Manage episode 357330242 series 1888705
Erin Shrimpton is a chartered organizational psychologist and a LinkedIn Learning Instructor. Erin has a passion for shaping culture that is true to the brand it represents and strategy it supports. In this episode, Erin shares what she’s learned about the workplace experience, and how culture is created and influenced by the behavior leaders model. Listen in for a dynamic conversation regarding the psychological aspects of how the environment, and connections truly shape culture.
[2:25] Erin was recommended to Jan and Jim by Dean Karrel, another LinkedIn Learning instructor. Jan and Erin have an Irish connection. Jan took students to study abroad in Dublin, Belfast, and Galway to compare and contrast the business and cultural environments between the U.S. and Ireland. Erin was born in Ireland and is based there.
[3:41] Erin loves the Beatles! Particularly, The White Album. Erin considers that everybody has some sort of connection with the Beatles.
[6:05] Erin talks about changing the experience to change the culture. Recent neuroscience research shows that much of the way we behave is shaped by our experiences. Our experience shapes the pathways in our brains, so much more than we knew before. Apply that to what we experience every day in the workplace.
[7:21] Who owns the experiences we have at work? The CEO and senior leaders, HR, IT, Facilities, your manager, and your colleagues. Your colleagues are a large part of your experience. You may be powerless to change the direction of the organization, but you can change your experience with your colleagues. If you’re a great team leader, you can empower them to change their experience, every day.
[9:01] Empowering your team to have great experiences may not change the wider culture but when you work together to change the little things about how you interact with each other, you start to catalyze change, because other teams are looking at you. This changes the culture from the ground up.
[9:35] Jan refers to a recent NY Times article on assessing job satisfaction and why employees leave. A big factor is that the values the employees have are not the same as the values of the organization. When that happens, Jan tells clients there are three choices: they can work to change things, they can accept things, or they can seek employment elsewhere.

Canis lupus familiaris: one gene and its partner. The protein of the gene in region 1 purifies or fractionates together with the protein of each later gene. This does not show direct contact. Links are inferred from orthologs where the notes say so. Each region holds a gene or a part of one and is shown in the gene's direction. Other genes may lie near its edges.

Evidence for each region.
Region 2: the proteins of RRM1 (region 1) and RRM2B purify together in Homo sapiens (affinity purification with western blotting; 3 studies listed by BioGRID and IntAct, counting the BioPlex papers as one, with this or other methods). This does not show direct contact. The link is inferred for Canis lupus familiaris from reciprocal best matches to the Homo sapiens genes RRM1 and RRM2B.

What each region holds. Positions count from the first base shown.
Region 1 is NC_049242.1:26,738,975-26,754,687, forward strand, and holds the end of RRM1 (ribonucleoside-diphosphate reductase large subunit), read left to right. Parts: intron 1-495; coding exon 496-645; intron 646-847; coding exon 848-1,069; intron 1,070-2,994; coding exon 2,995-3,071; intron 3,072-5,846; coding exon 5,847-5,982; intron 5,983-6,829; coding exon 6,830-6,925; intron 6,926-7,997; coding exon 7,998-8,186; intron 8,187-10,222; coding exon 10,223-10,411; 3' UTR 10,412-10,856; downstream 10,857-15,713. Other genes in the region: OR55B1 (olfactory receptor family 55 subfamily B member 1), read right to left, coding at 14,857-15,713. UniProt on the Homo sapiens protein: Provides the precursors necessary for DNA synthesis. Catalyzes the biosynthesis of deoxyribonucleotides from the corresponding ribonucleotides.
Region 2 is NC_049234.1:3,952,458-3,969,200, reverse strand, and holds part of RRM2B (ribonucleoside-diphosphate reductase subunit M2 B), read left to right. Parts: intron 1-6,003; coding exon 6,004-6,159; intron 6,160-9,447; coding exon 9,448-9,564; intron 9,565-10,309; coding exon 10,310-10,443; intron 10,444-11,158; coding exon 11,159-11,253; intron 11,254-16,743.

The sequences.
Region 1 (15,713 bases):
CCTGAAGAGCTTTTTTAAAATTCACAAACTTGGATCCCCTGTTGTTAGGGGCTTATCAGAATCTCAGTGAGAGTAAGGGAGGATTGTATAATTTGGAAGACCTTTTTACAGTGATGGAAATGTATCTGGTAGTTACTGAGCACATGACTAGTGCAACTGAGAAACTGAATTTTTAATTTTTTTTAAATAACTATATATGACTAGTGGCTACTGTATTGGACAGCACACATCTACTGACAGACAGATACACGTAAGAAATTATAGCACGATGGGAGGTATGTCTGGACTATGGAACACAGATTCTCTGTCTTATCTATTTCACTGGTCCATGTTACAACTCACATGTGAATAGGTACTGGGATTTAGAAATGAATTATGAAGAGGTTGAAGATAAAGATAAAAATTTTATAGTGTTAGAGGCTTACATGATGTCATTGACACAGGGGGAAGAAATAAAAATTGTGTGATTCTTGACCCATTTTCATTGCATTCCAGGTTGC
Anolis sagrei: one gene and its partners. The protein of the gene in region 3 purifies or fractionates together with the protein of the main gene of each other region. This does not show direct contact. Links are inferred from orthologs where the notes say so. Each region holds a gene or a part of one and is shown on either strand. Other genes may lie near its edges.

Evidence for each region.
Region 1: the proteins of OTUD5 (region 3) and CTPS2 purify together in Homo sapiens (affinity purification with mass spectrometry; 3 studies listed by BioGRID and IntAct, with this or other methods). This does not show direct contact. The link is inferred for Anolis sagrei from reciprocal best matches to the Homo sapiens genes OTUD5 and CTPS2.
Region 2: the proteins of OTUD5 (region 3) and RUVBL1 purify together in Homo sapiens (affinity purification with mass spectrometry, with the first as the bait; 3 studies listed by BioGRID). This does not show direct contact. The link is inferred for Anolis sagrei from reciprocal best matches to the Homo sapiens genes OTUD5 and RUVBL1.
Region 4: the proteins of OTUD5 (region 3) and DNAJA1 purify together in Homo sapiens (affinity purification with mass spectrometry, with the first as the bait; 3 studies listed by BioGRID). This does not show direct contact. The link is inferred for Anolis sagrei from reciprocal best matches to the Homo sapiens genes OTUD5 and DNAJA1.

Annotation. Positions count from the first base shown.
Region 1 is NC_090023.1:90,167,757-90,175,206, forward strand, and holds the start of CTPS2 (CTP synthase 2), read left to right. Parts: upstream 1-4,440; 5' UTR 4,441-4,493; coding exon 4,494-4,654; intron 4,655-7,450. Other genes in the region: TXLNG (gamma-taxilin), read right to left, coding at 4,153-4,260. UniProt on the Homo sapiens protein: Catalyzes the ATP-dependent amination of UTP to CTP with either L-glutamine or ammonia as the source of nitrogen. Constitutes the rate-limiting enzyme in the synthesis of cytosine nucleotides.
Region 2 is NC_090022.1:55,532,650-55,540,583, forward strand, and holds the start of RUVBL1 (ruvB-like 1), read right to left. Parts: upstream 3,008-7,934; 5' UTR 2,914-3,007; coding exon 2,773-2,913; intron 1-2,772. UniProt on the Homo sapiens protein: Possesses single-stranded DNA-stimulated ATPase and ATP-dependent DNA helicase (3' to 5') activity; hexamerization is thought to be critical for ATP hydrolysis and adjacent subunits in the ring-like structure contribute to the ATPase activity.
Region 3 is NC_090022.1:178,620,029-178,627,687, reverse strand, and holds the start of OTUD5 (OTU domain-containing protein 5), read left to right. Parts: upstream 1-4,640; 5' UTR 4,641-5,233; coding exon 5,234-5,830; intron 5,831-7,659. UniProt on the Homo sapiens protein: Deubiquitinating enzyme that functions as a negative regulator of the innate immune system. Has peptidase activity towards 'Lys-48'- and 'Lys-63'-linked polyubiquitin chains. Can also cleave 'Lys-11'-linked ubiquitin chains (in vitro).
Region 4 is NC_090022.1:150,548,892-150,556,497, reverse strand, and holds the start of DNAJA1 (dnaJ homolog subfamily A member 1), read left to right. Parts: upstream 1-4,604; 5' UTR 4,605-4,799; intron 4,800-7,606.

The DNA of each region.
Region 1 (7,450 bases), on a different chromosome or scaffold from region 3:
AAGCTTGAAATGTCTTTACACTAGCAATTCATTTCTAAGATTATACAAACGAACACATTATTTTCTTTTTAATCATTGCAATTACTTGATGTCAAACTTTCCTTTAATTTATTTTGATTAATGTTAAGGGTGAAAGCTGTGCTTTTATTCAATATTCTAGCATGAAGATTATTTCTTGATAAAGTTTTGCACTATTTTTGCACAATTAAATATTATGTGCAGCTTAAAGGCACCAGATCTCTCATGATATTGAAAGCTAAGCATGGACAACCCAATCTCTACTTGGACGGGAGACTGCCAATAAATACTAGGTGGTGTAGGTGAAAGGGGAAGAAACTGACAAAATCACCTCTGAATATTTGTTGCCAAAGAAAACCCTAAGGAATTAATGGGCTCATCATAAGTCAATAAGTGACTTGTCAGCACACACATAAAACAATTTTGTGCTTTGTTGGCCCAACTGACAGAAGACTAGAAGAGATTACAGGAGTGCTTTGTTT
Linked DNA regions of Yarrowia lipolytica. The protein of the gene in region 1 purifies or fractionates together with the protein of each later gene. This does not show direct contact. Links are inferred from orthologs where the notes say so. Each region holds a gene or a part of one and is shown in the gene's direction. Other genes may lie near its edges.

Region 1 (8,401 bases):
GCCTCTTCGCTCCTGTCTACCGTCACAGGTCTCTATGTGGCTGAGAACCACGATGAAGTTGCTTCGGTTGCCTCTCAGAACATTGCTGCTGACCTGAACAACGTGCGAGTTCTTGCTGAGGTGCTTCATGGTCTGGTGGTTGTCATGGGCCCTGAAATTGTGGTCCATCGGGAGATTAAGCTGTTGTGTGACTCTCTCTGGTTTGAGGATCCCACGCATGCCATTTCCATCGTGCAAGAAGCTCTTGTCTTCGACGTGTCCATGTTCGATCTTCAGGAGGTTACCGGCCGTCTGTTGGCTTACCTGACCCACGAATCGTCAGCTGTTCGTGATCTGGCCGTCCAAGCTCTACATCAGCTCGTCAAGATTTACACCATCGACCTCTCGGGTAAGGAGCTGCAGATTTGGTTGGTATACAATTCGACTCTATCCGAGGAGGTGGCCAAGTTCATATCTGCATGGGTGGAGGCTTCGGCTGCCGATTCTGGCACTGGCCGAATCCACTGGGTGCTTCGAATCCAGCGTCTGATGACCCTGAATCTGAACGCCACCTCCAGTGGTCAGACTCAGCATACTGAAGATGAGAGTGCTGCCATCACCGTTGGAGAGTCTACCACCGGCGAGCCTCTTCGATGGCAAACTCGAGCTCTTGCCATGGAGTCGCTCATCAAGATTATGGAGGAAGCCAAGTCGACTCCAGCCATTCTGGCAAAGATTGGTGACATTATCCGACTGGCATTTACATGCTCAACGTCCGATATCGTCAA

[10:34] Erin’s first “port of call” in a similar case is always to examine and see what you can change. There are a lot of things within your control when working in teams. If even your great experiences with colleagues cannot protect you against a toxic culture, Erin encourages people to find another route for employment. That’s only after Erin has investigated with them how else they could change things there. [12:41] In the remote world, it is too early to tell how culture is being affected when people don’t see each other between meetings. Erin is pleased to see organizations getting together outside of their working context for the connection’s sake.
[13:22] Erin sees two big issues with remote work: We’re losing opportunities to watch other people role-model examples and more importantly, we’re losing the opportunity to connect with people in an unstructured, water-cooler-type way. Erin sees the second issue as being damaging to our well-being and mental health. The first issue is detrimental to the organization, the second is a societal issue.
[14:37] Research says that when we’ve got autonomy over our working day, the outcomes for our work and our mental health are much better, but we need to make sure we are connecting in person, as we can, as well. Use intention to create “impromptu” moments. Networking is essential.
[17:08] Erin tells how some younger people (after working virtually) react to one of her in-person workshops with everyone in the room together. They find it nice to be in a group and have banter. But most young people are electing to work remotely. Are they finding moments of connection elsewhere and are they satisfied with that? If they are, do we need to rethink office work?
[18:29] Erin sees local people going out to lunch with friends, even going for a swim, and then heading back to their home office for the afternoon. They are getting connections in their neighborhoods, which is good societally but presents a challenge to organizations seeking to create cohesiveness among their employees. Realize that it takes an effort to create connections with people.
[20:53] Erin tells leaders we are facing two issues at the moment: revolutionizing the way we work and working out how to keep our teams connected. Erin asks them “Can one issue solve the other? Can you ask your team to solve together one thing that’s bothering them now?” When they feel real autonomy to do that, they get going with it and start that meaningful connection, whether it is local or remote.
[23:11] Erin teaches a LinkedIn Learning class, “Use an Entrepreneurial Mindset to Find Success and Fulfilment at Work.” Erin has been intrigued by entrepreneurial thinking since she was a child. When she went into psychology she studied what makes work better for people. Then she assisted in a startup, Innocent Drinks. Everyone there was encouraged to think entrepreneurially. Erin learned how to do it.
[24:14] When Erin went into other organizations and coached organizations for culture change, she noticed entrepreneurial people everywhere. Entrepreneurs aren’t just people who start businesses; entrepreneurs are people who think in a certain way about making something better. She also noticed that entrepreneurs absolutely have to find a way to motivate themselves that is not financially driven.
[24:49] For most entrepreneurs, their “fortune” is a very long way away, so they have to motivate themselves to get up and find work every day that fulfills them that day. That’s what Erin saw in the entrepreneurial thinks she found at work in various organizations. They are able to find an intrinsic reward in their day-to-day work.
[25:17] Being people who are able to find the intrinsic reward in the daily activities of their work, who are able to tolerate the uncertainty of our working lives, and who look with vision into the future are the three main elements Erin talks about in her LinkedIn Learning course. It is a mindset that can be learned. Most people don’t want to start companies but they can find this entrepreneurial mindset helpful.